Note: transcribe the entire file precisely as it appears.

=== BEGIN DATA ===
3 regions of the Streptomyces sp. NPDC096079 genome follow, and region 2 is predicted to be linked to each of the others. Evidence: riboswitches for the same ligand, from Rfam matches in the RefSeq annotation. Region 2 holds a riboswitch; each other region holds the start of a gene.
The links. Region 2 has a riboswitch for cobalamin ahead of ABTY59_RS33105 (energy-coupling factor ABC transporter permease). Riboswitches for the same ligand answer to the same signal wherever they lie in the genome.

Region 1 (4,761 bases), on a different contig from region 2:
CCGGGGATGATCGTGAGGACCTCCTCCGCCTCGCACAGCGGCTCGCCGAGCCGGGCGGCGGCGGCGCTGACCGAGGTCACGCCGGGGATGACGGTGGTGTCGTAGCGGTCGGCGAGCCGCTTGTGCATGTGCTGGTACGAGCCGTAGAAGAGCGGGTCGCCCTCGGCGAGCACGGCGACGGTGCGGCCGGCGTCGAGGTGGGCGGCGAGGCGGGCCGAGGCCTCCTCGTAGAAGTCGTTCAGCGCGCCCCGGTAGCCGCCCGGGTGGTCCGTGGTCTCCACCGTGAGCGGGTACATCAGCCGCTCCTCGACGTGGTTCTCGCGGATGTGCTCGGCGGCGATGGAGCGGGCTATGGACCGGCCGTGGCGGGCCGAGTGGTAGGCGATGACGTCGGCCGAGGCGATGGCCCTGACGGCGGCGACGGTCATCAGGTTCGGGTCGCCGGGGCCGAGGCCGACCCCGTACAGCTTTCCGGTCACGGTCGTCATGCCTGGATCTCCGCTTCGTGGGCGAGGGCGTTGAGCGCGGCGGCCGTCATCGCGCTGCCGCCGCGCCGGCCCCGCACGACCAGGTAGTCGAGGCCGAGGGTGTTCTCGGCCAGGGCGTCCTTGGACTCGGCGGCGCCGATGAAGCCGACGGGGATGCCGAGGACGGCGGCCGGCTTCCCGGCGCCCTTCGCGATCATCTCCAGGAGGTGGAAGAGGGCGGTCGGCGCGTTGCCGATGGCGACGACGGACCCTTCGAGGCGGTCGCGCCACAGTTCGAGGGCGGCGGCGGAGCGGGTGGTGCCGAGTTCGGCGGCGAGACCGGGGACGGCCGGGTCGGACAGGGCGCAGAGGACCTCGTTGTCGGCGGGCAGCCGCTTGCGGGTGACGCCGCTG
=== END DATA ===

3 regions of the Streptomyces sp. NPDC096079 genome follow, and region 2 is predicted to be linked to each of the others. Evidence: riboswitches for the same ligand, from Rfam matches in the RefSeq annotation. Region 2 holds a riboswitch; each other region holds the start of a gene.
The links. Region 2 has a riboswitch for cobalamin ahead of ABTY59_RS33105 (energy-coupling factor ABC transporter permease). Riboswitches for the same ligand answer to the same signal wherever they lie in the genome.

Region 1 (4,761 bases), on a different contig from region 2:
CCGGGGATGATCGTGAGGACCTCCTCCGCCTCGCACAGCGGCTCGCCGAGCCGGGCGGCGGCGGCGCTGACCGAGGTCACGCCGGGGATGACGGTGGTGTCGTAGCGGTCGGCGAGCCGCTTGTGCATGTGCTGGTACGAGCCGTAGAAGAGCGGGTCGCCCTCGGCGAGCACGGCGACGGTGCGGCCGGCGTCGAGGTGGGCGGCGAGGCGGGCCGAGGCCTCCTCGTAGAAGTCGTTCAGCGCGCCCCGGTAGCCGCCCGGGTGGTCCGTGGTCTCCACCGTGAGCGGGTACATCAGCCGCTCCTCGACGTGGTTCTCGCGGATGTGCTCGGCGGCGATGGAGCGGGCTATGGACCGGCCGTGGCGGGCCGAGTGGTAGGCGATGACGTCGGCCGAGGCGATGGCCCTGACGGCGGCGACGGTCATCAGGTTCGGGTCGCCGGGGCCGAGGCCGACCCCGTACAGCTTTCCGGTCACGGTCGTCATGCCTGGATCTCCGCTTCGTGGGCGAGGGCGTTGAGCGCGGCGGCCGTCATCGCGCTGCCGCCGCGCCGGCCCCGCACGACCAGGTAGTCGAGGCCGAGGGTGTTCTCGGCCAGGGCGTCCTTGGACTCGGCGGCGCCGATGAAGCCGACGGGGATGCCGAGGACGGCGGCCGGCTTCCCGGCGCCCTTCGCGATCATCTCCAGGAGGTGGAAGAGGGCGGTCGGCGCGTTGCCGATGGCGACGACGGACCCTTCGAGGCGGTCGCGCCACAGTTCGAGGGCGGCGGCGGAGCGGGTGGTGCCGAGTTCGGCGGCGAGACCGGGGACGGCCGGGTCGGACAGGGCGCAGAGGACCTCGTTGTCGGCGGGCAGCCGCTTGCGGGTGACGCCGCTG